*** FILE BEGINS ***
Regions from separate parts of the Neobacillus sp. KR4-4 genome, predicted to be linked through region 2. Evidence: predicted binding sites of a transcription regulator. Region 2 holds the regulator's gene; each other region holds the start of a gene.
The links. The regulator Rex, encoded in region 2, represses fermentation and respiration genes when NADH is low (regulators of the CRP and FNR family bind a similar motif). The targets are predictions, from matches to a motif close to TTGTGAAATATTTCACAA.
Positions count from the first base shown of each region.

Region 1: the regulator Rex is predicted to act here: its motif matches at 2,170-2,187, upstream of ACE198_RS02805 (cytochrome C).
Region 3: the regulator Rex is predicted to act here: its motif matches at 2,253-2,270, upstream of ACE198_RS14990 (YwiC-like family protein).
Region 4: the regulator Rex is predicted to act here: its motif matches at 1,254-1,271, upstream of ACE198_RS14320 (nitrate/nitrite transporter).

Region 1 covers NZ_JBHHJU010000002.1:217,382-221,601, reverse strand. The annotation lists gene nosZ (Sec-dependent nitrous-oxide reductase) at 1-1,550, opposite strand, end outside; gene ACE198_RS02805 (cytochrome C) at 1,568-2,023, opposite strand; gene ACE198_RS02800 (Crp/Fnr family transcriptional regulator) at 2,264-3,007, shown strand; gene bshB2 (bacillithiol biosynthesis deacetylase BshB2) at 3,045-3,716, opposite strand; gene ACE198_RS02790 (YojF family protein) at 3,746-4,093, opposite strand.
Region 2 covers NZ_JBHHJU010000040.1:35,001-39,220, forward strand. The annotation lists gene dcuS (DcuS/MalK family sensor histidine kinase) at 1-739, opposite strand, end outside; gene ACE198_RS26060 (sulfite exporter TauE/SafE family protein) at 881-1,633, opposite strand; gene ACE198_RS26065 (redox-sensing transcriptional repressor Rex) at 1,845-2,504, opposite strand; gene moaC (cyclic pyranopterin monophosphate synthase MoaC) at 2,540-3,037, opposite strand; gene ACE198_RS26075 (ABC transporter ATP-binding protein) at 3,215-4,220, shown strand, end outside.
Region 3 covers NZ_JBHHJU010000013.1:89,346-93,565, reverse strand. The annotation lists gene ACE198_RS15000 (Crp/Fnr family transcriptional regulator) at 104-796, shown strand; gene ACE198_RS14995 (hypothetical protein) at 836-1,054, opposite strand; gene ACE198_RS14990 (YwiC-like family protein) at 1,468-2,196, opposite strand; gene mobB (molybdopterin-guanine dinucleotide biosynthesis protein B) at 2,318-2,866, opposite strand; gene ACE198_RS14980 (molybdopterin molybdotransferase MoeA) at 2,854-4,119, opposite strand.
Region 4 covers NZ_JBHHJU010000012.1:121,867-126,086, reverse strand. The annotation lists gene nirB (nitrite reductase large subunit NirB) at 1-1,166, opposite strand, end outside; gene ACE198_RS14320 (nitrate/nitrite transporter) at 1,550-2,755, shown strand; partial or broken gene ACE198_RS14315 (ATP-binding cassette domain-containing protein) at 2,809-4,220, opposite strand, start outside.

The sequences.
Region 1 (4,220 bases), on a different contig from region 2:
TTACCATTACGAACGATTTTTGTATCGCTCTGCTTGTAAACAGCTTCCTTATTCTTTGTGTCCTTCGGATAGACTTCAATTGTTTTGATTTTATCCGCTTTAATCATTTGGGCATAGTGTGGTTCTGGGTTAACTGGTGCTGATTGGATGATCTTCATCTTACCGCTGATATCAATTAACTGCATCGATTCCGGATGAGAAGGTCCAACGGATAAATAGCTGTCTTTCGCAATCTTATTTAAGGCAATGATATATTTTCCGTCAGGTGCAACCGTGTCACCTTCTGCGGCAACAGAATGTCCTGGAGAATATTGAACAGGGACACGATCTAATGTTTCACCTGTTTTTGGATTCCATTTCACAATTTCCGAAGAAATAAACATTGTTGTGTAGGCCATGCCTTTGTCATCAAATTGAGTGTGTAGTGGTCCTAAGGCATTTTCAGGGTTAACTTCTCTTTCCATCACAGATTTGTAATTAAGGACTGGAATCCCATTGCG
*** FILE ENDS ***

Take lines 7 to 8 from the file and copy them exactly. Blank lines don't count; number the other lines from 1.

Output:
Region 1 covers NZ_JBHHJU010000002.1:217,382-221,601, reverse strand. The annotation lists gene nosZ (Sec-dependent nitrous-oxide reductase) at 1-1,550, opposite strand, end outside; gene ACE198_RS02805 (cytochrome C) at 1,568-2,023, opposite strand; gene ACE198_RS02800 (Crp/Fnr family transcriptional regulator) at 2,264-3,007, shown strand; gene bshB2 (bacillithiol biosynthesis deacetylase BshB2) at 3,045-3,716, opposite strand; gene ACE198_RS02790 (YojF family protein) at 3,746-4,093, opposite strand.
Region 2 covers NZ_JBHHJU010000040.1:35,001-39,220, forward strand. The annotation lists gene dcuS (DcuS/MalK family sensor histidine kinase) at 1-739, opposite strand, end outside; gene ACE198_RS26060 (sulfite exporter TauE/SafE family protein) at 881-1,633, opposite strand; gene ACE198_RS26065 (redox-sensing transcriptional repressor Rex) at 1,845-2,504, opposite strand; gene moaC (cyclic pyranopterin monophosphate synthase MoaC) at 2,540-3,037, opposite strand; gene ACE198_RS26075 (ABC transporter ATP-binding protein) at 3,215-4,220, shown strand, end outside.